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According to the needs of a specific organization and its budget, warehouses can be deployed on-premises or in the cloud. In the first case, the company maintains and supports the physical hardware that stores the records. Cloud data warehouses like Amazon Redshift, for example, can free you from the lion’s share of activities related to data warehouse maintenance and are usually considered a more scalable and affordable option.

Data warehouses are commonly used for containing processed info which a broad audience can understand purpose and structure without deep expertise of scientific approach to the research. All the information that a warehouse contains has a specific purpose within the organization. Consequently, since data warehouses only contain info that can find practical applications, they do not require extensive storage space, which can be important for companies relying on on-premise servers. Processed data can be represented as a set of charts or tables, according to the specifics of the information. Such an approach allows any employee familiar with the represented topic to skim the data and enhance the used business processes.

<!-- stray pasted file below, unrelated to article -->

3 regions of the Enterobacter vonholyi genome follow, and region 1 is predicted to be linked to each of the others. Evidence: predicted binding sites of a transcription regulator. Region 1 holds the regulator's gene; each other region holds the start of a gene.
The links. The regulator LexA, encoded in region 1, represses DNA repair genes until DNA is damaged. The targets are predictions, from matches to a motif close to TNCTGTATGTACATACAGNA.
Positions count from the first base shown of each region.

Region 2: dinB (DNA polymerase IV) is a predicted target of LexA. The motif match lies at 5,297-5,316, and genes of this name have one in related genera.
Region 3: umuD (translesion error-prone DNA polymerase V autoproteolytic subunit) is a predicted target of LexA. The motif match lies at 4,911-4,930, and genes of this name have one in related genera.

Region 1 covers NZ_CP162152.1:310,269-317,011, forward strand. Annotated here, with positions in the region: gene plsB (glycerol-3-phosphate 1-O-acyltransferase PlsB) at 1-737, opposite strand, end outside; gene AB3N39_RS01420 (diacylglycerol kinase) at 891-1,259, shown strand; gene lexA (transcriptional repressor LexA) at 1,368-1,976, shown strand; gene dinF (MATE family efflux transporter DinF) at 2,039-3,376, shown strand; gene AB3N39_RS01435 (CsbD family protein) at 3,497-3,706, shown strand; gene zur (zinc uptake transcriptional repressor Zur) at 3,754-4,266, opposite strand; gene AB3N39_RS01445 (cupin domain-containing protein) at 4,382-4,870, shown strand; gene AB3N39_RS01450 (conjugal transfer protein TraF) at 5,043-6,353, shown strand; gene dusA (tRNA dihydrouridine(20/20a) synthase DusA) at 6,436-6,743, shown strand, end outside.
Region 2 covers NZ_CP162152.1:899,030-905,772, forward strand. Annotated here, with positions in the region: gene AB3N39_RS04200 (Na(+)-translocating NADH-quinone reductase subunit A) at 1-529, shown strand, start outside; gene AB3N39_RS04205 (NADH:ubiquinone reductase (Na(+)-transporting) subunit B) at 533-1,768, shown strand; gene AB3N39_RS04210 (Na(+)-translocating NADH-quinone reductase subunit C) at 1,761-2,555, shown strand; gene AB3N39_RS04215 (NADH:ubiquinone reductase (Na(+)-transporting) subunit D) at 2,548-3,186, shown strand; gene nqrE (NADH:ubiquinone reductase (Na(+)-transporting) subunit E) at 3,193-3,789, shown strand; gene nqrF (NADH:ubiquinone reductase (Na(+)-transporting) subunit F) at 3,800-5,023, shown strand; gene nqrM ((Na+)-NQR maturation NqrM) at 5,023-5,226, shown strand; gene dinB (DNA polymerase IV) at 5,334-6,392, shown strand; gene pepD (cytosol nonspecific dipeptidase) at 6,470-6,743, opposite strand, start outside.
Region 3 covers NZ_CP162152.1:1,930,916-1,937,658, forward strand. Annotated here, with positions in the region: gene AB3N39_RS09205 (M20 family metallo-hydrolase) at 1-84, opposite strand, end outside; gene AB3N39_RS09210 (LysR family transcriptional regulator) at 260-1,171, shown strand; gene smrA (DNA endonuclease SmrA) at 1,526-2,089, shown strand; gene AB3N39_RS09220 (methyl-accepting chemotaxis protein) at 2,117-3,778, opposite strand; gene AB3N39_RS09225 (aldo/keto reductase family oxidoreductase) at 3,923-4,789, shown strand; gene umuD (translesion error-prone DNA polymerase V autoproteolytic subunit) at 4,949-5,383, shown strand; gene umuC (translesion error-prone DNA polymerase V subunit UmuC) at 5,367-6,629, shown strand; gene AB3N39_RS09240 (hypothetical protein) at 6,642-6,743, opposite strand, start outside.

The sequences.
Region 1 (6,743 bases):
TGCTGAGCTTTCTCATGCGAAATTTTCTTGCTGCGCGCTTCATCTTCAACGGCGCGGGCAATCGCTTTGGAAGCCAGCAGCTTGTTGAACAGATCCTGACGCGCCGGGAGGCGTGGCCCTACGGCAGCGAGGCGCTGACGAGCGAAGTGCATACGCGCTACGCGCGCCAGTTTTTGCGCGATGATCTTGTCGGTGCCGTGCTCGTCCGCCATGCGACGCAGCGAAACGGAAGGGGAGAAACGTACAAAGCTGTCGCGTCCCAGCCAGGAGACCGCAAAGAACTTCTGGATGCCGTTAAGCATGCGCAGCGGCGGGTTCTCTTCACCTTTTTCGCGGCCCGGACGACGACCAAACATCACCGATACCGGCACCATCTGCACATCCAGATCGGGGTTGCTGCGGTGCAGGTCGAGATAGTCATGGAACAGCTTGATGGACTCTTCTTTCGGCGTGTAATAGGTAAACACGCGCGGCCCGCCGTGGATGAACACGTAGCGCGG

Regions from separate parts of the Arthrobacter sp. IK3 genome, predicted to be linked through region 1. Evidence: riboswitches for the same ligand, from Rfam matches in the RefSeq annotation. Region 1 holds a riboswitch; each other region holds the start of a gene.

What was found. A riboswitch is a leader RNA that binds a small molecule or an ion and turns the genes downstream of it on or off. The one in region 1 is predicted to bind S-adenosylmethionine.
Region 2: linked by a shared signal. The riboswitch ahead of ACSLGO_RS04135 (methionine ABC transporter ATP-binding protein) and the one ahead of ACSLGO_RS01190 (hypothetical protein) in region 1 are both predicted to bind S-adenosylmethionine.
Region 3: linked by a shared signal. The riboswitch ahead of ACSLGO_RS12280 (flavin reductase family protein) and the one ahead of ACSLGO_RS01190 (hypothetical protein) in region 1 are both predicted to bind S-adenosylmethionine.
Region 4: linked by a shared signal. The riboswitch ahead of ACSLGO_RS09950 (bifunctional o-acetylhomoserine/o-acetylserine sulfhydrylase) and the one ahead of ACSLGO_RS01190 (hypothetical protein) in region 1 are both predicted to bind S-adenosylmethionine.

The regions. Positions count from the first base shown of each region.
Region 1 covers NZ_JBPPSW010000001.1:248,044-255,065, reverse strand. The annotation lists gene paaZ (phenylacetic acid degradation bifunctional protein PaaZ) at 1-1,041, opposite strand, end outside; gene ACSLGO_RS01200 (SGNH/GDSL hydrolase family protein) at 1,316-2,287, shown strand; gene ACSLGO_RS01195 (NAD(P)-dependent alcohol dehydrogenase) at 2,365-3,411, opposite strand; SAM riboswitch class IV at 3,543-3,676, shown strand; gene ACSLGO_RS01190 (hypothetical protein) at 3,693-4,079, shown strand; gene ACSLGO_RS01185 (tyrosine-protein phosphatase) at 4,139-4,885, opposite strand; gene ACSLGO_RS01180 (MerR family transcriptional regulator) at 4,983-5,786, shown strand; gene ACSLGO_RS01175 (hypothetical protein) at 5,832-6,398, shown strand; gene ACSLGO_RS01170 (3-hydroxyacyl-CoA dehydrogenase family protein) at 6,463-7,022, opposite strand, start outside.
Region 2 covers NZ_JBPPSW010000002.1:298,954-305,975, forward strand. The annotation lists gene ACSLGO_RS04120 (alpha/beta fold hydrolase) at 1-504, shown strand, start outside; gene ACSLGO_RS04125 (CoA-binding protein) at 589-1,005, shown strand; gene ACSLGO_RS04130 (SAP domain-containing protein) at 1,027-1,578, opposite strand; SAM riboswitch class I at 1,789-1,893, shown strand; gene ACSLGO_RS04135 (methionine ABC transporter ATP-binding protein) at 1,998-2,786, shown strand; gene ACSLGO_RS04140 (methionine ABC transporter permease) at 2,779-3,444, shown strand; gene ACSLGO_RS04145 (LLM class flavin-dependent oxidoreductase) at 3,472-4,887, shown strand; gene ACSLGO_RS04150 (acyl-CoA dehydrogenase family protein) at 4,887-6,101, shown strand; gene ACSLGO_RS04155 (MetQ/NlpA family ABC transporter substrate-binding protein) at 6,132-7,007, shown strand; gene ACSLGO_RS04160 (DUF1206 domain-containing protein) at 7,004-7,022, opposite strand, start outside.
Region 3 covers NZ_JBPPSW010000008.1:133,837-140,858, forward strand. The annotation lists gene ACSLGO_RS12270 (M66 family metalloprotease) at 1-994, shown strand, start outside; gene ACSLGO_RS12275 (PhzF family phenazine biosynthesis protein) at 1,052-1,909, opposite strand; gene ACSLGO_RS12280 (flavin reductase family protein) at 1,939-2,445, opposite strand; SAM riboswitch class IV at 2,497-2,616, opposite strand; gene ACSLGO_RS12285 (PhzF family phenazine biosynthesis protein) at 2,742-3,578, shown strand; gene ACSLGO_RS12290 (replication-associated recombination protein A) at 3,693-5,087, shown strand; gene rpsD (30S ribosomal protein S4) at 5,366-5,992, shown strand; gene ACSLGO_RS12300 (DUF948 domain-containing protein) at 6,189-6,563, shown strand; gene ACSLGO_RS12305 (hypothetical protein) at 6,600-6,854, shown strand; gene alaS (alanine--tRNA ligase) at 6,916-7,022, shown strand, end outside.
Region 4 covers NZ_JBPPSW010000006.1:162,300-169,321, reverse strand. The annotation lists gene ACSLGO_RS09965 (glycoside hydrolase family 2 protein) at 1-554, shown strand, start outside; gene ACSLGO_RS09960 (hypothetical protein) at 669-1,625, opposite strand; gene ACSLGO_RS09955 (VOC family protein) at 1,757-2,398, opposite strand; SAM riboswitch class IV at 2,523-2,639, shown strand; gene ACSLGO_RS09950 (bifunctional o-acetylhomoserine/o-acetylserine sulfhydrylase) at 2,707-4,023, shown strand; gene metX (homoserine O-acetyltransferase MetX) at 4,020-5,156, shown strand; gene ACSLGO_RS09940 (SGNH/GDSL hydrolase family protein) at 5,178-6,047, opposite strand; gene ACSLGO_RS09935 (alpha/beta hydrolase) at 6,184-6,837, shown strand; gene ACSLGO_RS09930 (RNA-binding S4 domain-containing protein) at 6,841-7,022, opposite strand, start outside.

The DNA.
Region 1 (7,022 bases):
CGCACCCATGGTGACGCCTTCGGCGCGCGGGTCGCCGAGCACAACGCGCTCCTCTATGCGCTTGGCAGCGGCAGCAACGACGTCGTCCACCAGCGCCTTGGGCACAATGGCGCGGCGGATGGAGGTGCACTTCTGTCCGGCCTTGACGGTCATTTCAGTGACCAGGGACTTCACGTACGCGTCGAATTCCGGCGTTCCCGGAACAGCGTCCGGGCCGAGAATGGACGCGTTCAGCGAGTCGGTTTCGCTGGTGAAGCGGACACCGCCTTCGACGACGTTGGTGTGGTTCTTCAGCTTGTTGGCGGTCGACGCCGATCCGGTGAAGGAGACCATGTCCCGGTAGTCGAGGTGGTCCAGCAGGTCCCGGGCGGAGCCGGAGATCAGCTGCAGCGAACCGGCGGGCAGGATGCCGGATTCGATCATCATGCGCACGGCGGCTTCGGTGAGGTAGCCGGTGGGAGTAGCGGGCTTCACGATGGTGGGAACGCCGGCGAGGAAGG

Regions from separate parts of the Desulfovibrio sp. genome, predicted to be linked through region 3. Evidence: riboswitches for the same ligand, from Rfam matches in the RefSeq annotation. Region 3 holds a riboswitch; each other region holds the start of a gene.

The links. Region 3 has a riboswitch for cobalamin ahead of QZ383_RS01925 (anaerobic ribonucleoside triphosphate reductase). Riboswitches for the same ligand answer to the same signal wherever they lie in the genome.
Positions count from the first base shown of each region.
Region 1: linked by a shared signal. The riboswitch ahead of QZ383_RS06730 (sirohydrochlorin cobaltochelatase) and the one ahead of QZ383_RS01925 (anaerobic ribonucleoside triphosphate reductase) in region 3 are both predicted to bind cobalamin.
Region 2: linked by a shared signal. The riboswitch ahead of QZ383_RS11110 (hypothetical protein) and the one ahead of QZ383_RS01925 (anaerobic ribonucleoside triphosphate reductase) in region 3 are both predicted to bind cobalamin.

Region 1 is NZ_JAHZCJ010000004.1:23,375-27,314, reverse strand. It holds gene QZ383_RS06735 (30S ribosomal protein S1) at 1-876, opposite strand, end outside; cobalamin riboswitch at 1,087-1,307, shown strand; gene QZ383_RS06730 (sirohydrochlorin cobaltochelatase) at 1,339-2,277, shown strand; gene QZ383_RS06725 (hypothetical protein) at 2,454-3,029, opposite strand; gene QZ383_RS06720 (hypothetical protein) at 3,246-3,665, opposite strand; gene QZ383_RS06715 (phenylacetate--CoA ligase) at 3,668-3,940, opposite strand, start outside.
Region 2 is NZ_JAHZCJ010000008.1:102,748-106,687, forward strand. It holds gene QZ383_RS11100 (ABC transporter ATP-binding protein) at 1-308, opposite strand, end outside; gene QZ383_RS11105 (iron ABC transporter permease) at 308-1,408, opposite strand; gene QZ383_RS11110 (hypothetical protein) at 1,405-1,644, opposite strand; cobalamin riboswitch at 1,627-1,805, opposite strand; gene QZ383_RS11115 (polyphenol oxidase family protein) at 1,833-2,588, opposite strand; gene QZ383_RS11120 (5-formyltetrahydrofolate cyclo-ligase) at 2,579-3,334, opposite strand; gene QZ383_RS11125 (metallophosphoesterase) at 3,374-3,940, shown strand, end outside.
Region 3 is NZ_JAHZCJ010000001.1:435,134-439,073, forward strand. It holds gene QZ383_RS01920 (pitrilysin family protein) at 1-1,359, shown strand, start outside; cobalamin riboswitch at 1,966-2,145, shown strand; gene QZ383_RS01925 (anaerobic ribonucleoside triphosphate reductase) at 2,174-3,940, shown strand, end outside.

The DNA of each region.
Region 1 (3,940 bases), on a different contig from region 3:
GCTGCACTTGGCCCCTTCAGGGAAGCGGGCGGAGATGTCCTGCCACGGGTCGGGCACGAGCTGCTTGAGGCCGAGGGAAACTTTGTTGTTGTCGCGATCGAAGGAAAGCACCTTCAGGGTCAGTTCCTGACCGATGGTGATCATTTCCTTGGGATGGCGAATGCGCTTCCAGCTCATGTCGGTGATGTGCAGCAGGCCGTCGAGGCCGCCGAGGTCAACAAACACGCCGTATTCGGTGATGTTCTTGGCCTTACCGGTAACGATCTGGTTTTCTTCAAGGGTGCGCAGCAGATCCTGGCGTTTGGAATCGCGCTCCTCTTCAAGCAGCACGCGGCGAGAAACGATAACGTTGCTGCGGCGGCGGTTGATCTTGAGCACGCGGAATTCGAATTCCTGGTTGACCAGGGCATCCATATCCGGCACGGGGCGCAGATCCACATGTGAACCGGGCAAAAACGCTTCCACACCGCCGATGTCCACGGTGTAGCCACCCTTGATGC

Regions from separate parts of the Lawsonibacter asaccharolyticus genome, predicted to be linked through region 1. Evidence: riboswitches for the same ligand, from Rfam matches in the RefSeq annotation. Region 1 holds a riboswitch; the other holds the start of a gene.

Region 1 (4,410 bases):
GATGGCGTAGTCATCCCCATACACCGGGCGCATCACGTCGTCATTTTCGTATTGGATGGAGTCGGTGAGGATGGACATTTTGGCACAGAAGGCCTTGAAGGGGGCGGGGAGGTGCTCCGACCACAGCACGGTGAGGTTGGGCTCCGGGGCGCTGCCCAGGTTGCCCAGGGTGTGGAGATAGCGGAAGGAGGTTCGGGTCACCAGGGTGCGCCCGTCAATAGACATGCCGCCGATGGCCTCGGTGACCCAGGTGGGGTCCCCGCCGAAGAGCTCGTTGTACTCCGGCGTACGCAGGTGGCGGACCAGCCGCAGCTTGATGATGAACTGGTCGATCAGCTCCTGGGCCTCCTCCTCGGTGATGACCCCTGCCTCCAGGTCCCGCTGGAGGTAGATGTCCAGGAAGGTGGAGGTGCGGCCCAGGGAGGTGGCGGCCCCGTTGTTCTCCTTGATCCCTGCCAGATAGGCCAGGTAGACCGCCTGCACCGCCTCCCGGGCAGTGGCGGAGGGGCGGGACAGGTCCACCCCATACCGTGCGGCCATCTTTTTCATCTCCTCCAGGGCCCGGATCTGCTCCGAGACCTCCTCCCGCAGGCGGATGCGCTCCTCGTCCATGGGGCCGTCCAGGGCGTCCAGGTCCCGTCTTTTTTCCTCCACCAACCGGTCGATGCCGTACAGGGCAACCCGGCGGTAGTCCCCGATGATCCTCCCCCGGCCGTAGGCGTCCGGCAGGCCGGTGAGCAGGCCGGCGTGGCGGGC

Data Lakes. Raw Data for Data Scientists

Data lakes can contain any information, from images to JSON files. Besides the common types of files, lakes can use specialized formats intended specifically to process raw data, for example, sequence files storing binary key-value pairs. Raw data, in this case, stays unstructured and untouched until there’s the need for some transformation caused by the applications. This process approach is usually called “schema on read.” Because of the described method, data lakes require much larger storage space compared to warehouses.